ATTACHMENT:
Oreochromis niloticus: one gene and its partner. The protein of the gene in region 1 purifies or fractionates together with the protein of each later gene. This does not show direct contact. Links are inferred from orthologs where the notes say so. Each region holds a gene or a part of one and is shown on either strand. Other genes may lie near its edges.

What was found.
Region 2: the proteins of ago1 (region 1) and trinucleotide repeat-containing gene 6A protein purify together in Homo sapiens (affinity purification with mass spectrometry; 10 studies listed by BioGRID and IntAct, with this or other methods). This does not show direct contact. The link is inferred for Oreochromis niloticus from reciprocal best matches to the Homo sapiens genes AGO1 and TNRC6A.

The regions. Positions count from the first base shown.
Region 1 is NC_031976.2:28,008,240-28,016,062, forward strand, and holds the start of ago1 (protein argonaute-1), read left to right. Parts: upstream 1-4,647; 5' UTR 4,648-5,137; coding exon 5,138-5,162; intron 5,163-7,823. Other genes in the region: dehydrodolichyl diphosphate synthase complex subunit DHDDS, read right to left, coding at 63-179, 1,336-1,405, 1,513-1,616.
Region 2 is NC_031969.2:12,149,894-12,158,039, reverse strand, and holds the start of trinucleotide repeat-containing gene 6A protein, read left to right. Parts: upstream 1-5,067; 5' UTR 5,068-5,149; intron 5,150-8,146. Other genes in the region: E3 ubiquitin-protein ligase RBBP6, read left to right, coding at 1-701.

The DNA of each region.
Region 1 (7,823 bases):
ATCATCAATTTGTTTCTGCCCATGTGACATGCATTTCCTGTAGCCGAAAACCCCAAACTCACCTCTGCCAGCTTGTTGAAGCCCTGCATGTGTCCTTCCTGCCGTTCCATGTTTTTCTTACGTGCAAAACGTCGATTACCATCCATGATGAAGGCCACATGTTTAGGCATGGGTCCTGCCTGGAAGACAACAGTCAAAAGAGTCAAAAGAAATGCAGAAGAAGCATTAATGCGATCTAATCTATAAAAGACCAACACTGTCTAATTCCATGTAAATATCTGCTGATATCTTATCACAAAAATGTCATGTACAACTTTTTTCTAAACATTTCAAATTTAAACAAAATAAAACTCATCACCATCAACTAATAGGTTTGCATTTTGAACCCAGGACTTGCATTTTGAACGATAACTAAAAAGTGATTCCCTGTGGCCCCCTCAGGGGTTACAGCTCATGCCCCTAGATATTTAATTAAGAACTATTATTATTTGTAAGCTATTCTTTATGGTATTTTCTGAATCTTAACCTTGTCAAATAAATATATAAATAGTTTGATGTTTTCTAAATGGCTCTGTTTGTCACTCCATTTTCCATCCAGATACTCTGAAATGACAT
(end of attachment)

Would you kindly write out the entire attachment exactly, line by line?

Oreochromis niloticus: one gene and its partner. The protein of the gene in region 1 purifies or fractionates together with the protein of each later gene. This does not show direct contact. Links are inferred from orthologs where the notes say so. Each region holds a gene or a part of one and is shown on either strand. Other genes may lie near its edges.

What was found.
Region 2: the proteins of ago1 (region 1) and trinucleotide repeat-containing gene 6A protein purify together in Homo sapiens (affinity purification with mass spectrometry; 10 studies listed by BioGRID and IntAct, with this or other methods). This does not show direct contact. The link is inferred for Oreochromis niloticus from reciprocal best matches to the Homo sapiens genes AGO1 and TNRC6A.

The regions. Positions count from the first base shown.
Region 1 is NC_031976.2:28,008,240-28,016,062, forward strand, and holds the start of ago1 (protein argonaute-1), read left to right. Parts: upstream 1-4,647; 5' UTR 4,648-5,137; coding exon 5,138-5,162; intron 5,163-7,823. Other genes in the region: dehydrodolichyl diphosphate synthase complex subunit DHDDS, read right to left, coding at 63-179, 1,336-1,405, 1,513-1,616.
Region 2 is NC_031969.2:12,149,894-12,158,039, reverse strand, and holds the start of trinucleotide repeat-containing gene 6A protein, read left to right. Parts: upstream 1-5,067; 5' UTR 5,068-5,149; intron 5,150-8,146. Other genes in the region: E3 ubiquitin-protein ligase RBBP6, read left to right, coding at 1-701.

The DNA of each region.
Region 1 (7,823 bases):
ATCATCAATTTGTTTCTGCCCATGTGACATGCATTTCCTGTAGCCGAAAACCCCAAACTCACCTCTGCCAGCTTGTTGAAGCCCTGCATGTGTCCTTCCTGCCGTTCCATGTTTTTCTTACGTGCAAAACGTCGATTACCATCCATGATGAAGGCCACATGTTTAGGCATGGGTCCTGCCTGGAAGACAACAGTCAAAAGAGTCAAAAGAAATGCAGAAGAAGCATTAATGCGATCTAATCTATAAAAGACCAACACTGTCTAATTCCATGTAAATATCTGCTGATATCTTATCACAAAAATGTCATGTACAACTTTTTTCTAAACATTTCAAATTTAAACAAAATAAAACTCATCACCATCAACTAATAGGTTTGCATTTTGAACCCAGGACTTGCATTTTGAACGATAACTAAAAAGTGATTCCCTGTGGCCCCCTCAGGGGTTACAGCTCATGCCCCTAGATATTTAATTAAGAACTATTATTATTTGTAAGCTATTCTTTATGGTATTTTCTGAATCTTAACCTTGTCAAATAAATATATAAATAGTTTGATGTTTTCTAAATGGCTCTGTTTGTCACTCCATTTTCCATCCAGATACTCTGAAATGACAT